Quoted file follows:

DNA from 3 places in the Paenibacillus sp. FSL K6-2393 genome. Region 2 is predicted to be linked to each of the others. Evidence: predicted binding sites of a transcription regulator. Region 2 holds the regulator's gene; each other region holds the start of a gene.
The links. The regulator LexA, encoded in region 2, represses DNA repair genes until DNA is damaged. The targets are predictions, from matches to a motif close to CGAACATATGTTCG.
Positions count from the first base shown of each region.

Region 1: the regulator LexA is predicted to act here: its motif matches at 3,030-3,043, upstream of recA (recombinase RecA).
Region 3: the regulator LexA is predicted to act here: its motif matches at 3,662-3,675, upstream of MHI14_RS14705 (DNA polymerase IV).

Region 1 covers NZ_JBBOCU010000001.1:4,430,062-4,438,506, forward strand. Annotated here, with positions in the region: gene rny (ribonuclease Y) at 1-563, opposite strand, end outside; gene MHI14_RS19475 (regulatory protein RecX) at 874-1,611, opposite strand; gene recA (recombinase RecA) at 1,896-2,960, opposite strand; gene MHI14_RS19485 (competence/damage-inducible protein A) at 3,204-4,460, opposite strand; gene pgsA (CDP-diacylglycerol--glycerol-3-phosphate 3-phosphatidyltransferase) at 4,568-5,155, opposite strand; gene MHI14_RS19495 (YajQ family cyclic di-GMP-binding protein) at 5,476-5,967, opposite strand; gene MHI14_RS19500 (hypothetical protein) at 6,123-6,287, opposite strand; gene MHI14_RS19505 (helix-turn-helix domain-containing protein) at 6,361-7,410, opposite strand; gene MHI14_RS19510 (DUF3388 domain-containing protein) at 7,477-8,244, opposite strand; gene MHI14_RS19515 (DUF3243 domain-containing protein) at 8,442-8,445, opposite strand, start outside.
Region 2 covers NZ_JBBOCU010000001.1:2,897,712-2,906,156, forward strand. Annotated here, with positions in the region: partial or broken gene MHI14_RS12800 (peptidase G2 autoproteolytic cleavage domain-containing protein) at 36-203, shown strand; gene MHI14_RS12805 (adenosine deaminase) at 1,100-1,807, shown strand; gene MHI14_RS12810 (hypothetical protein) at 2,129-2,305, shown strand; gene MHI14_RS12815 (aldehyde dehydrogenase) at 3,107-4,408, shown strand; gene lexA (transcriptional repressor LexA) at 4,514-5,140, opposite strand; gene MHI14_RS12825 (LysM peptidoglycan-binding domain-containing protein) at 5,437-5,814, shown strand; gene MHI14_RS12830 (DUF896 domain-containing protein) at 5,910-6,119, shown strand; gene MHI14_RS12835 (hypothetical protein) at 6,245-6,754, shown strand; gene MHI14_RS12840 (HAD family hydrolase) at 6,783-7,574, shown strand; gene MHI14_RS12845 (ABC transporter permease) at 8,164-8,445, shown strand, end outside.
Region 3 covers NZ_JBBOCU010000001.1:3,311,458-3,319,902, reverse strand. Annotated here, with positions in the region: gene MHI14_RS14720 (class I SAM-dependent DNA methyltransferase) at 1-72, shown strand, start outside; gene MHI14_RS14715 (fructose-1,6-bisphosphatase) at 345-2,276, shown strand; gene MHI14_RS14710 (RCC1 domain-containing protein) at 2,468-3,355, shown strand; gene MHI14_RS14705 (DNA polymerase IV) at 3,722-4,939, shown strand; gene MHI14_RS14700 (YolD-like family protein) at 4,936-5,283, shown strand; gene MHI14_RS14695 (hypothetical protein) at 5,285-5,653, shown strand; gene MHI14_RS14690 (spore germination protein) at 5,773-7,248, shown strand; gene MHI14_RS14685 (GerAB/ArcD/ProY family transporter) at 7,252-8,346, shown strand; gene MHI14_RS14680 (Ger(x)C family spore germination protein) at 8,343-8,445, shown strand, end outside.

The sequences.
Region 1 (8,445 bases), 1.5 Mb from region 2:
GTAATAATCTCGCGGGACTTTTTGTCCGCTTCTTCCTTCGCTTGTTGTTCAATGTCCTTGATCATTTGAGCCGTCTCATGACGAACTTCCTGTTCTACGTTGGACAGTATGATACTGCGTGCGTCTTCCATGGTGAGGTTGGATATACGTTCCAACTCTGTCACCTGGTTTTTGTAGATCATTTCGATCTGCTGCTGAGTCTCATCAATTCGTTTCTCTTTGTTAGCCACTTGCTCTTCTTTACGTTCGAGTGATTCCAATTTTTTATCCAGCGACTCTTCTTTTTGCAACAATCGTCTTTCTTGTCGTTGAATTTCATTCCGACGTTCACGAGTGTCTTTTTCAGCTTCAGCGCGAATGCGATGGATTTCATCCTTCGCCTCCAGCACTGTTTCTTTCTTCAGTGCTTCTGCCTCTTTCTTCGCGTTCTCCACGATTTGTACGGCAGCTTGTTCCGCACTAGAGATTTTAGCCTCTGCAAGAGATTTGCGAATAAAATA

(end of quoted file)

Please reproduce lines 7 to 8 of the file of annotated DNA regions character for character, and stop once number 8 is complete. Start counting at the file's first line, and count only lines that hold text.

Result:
Region 2 covers NZ_JBBOCU010000001.1:2,897,712-2,906,156, forward strand. Annotated here, with positions in the region: partial or broken gene MHI14_RS12800 (peptidase G2 autoproteolytic cleavage domain-containing protein) at 36-203, shown strand; gene MHI14_RS12805 (adenosine deaminase) at 1,100-1,807, shown strand; gene MHI14_RS12810 (hypothetical protein) at 2,129-2,305, shown strand; gene MHI14_RS12815 (aldehyde dehydrogenase) at 3,107-4,408, shown strand; gene lexA (transcriptional repressor LexA) at 4,514-5,140, opposite strand; gene MHI14_RS12825 (LysM peptidoglycan-binding domain-containing protein) at 5,437-5,814, shown strand; gene MHI14_RS12830 (DUF896 domain-containing protein) at 5,910-6,119, shown strand; gene MHI14_RS12835 (hypothetical protein) at 6,245-6,754, shown strand; gene MHI14_RS12840 (HAD family hydrolase) at 6,783-7,574, shown strand; gene MHI14_RS12845 (ABC transporter permease) at 8,164-8,445, shown strand, end outside.
Region 3 covers NZ_JBBOCU010000001.1:3,311,458-3,319,902, reverse strand. Annotated here, with positions in the region: gene MHI14_RS14720 (class I SAM-dependent DNA methyltransferase) at 1-72, shown strand, start outside; gene MHI14_RS14715 (fructose-1,6-bisphosphatase) at 345-2,276, shown strand; gene MHI14_RS14710 (RCC1 domain-containing protein) at 2,468-3,355, shown strand; gene MHI14_RS14705 (DNA polymerase IV) at 3,722-4,939, shown strand; gene MHI14_RS14700 (YolD-like family protein) at 4,936-5,283, shown strand; gene MHI14_RS14695 (hypothetical protein) at 5,285-5,653, shown strand; gene MHI14_RS14690 (spore germination protein) at 5,773-7,248, shown strand; gene MHI14_RS14685 (GerAB/ArcD/ProY family transporter) at 7,252-8,346, shown strand; gene MHI14_RS14680 (Ger(x)C family spore germination protein) at 8,343-8,445, shown strand, end outside.